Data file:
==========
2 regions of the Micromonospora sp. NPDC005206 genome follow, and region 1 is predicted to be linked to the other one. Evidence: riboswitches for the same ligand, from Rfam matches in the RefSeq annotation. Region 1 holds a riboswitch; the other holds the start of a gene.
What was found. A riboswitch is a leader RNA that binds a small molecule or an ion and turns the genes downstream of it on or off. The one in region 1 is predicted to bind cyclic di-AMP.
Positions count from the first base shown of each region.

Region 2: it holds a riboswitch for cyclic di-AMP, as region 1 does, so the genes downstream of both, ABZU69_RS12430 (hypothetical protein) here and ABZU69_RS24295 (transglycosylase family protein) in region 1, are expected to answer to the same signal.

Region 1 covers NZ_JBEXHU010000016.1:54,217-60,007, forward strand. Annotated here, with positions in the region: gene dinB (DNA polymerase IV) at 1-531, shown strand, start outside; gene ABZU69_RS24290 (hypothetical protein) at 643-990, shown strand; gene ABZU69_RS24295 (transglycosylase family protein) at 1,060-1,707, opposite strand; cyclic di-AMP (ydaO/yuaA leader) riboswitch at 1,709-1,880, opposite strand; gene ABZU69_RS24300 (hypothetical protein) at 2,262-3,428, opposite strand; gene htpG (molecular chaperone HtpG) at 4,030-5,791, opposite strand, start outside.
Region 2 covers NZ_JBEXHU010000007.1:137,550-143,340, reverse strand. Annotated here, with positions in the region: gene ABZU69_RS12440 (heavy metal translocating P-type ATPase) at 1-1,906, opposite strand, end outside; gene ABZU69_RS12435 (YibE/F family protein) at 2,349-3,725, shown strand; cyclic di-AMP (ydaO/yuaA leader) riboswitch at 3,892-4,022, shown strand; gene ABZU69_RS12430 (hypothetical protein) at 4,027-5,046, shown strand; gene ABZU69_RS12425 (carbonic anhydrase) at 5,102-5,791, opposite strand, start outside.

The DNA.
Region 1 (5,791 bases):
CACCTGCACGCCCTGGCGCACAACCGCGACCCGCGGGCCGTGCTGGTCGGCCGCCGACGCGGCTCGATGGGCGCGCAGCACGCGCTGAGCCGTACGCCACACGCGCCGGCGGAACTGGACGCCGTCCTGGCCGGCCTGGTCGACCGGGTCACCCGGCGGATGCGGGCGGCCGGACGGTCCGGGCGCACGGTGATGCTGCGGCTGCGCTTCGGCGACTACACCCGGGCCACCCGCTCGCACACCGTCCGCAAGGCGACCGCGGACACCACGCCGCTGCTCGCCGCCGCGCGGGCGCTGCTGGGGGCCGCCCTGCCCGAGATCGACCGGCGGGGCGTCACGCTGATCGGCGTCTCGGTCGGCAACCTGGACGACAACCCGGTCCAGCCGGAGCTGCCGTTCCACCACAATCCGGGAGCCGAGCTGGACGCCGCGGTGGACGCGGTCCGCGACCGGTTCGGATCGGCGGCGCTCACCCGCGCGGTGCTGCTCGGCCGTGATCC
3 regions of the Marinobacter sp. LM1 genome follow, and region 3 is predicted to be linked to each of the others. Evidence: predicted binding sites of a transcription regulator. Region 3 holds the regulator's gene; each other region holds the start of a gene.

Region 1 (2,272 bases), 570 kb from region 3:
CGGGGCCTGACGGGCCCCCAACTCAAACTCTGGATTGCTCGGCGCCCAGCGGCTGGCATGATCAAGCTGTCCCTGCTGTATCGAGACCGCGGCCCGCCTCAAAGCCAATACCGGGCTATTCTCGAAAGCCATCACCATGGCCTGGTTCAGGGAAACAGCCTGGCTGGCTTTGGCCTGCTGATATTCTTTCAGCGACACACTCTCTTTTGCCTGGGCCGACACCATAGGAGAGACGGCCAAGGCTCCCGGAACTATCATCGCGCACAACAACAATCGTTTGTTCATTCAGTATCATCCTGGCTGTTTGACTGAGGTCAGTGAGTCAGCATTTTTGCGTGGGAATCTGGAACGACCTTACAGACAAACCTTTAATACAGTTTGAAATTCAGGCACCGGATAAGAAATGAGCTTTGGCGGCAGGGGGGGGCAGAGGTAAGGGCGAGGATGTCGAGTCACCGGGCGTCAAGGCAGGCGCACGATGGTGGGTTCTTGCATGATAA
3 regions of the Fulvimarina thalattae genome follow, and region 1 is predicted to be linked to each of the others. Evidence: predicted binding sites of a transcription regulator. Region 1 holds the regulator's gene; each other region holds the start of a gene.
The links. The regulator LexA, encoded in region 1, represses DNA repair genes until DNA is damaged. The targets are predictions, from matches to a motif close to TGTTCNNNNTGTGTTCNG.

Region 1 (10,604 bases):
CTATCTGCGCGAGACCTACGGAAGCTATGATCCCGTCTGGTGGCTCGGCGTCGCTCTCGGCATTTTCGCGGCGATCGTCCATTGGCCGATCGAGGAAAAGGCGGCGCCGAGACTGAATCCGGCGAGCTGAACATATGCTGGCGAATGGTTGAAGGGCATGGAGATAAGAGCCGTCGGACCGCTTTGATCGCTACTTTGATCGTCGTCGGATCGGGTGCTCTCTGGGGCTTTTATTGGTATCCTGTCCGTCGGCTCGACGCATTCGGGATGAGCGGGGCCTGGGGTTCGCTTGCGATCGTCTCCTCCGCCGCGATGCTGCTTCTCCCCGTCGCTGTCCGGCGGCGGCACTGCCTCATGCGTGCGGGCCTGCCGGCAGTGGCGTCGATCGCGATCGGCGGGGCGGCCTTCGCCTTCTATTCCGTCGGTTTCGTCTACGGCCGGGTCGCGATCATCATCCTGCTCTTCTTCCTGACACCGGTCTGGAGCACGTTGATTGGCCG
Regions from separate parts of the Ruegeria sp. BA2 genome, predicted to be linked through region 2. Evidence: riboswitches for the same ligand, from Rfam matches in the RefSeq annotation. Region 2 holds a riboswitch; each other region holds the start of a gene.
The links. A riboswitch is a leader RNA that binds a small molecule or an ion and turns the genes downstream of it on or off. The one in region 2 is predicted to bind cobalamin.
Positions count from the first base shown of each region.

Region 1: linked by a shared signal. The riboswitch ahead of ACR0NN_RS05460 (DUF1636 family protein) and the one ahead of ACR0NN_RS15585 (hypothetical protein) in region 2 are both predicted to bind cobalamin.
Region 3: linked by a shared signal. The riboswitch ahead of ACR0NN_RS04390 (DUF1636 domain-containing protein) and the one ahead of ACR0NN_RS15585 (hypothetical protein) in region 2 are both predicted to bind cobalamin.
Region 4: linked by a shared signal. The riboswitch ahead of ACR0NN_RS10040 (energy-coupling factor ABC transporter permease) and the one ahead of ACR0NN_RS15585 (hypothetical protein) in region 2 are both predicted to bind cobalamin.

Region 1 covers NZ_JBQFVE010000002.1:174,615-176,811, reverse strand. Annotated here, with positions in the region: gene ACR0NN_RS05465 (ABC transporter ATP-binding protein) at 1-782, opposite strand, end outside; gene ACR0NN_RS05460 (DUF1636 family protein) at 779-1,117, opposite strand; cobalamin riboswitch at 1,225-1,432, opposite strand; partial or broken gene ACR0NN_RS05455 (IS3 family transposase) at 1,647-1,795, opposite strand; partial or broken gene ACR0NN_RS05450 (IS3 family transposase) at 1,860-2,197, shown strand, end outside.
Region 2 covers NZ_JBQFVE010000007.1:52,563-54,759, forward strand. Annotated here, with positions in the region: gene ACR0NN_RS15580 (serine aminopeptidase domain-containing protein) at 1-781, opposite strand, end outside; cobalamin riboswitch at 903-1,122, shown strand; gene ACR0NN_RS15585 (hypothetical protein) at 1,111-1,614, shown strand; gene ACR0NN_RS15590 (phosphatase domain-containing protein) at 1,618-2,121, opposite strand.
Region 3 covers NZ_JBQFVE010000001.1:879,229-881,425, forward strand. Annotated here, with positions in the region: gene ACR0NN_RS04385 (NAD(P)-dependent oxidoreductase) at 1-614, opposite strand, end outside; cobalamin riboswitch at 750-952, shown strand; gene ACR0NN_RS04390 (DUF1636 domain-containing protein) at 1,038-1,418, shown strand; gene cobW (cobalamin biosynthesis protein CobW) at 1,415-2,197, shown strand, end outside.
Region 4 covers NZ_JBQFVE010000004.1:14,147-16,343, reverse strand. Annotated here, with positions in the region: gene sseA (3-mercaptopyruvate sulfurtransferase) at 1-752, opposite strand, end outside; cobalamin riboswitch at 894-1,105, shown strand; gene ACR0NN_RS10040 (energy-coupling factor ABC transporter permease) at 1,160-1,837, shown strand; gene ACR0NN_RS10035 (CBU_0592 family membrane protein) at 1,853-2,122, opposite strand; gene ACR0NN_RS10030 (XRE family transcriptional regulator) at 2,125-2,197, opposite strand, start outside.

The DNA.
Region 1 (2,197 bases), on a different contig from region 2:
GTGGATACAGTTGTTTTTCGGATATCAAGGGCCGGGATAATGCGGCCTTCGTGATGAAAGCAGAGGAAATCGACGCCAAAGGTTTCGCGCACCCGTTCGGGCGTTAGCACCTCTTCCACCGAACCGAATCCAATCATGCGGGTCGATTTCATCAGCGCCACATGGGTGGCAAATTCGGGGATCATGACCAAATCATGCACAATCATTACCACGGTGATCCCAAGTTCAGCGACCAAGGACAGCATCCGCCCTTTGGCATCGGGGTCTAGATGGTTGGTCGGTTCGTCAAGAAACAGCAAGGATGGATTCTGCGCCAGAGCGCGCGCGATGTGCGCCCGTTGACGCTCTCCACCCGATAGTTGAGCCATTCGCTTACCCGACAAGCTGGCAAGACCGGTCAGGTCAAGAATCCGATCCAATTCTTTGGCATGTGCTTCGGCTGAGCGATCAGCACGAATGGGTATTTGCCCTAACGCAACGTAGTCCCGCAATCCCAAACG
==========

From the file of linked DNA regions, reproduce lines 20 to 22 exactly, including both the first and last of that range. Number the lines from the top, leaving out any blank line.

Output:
Region 1: linked by a shared signal. The riboswitch ahead of ACR0NN_RS05460 (DUF1636 family protein) and the one ahead of ACR0NN_RS15585 (hypothetical protein) in region 2 are both predicted to bind cobalamin.
Region 3: linked by a shared signal. The riboswitch ahead of ACR0NN_RS04390 (DUF1636 domain-containing protein) and the one ahead of ACR0NN_RS15585 (hypothetical protein) in region 2 are both predicted to bind cobalamin.
Region 4: linked by a shared signal. The riboswitch ahead of ACR0NN_RS10040 (energy-coupling factor ABC transporter permease) and the one ahead of ACR0NN_RS15585 (hypothetical protein) in region 2 are both predicted to bind cobalamin.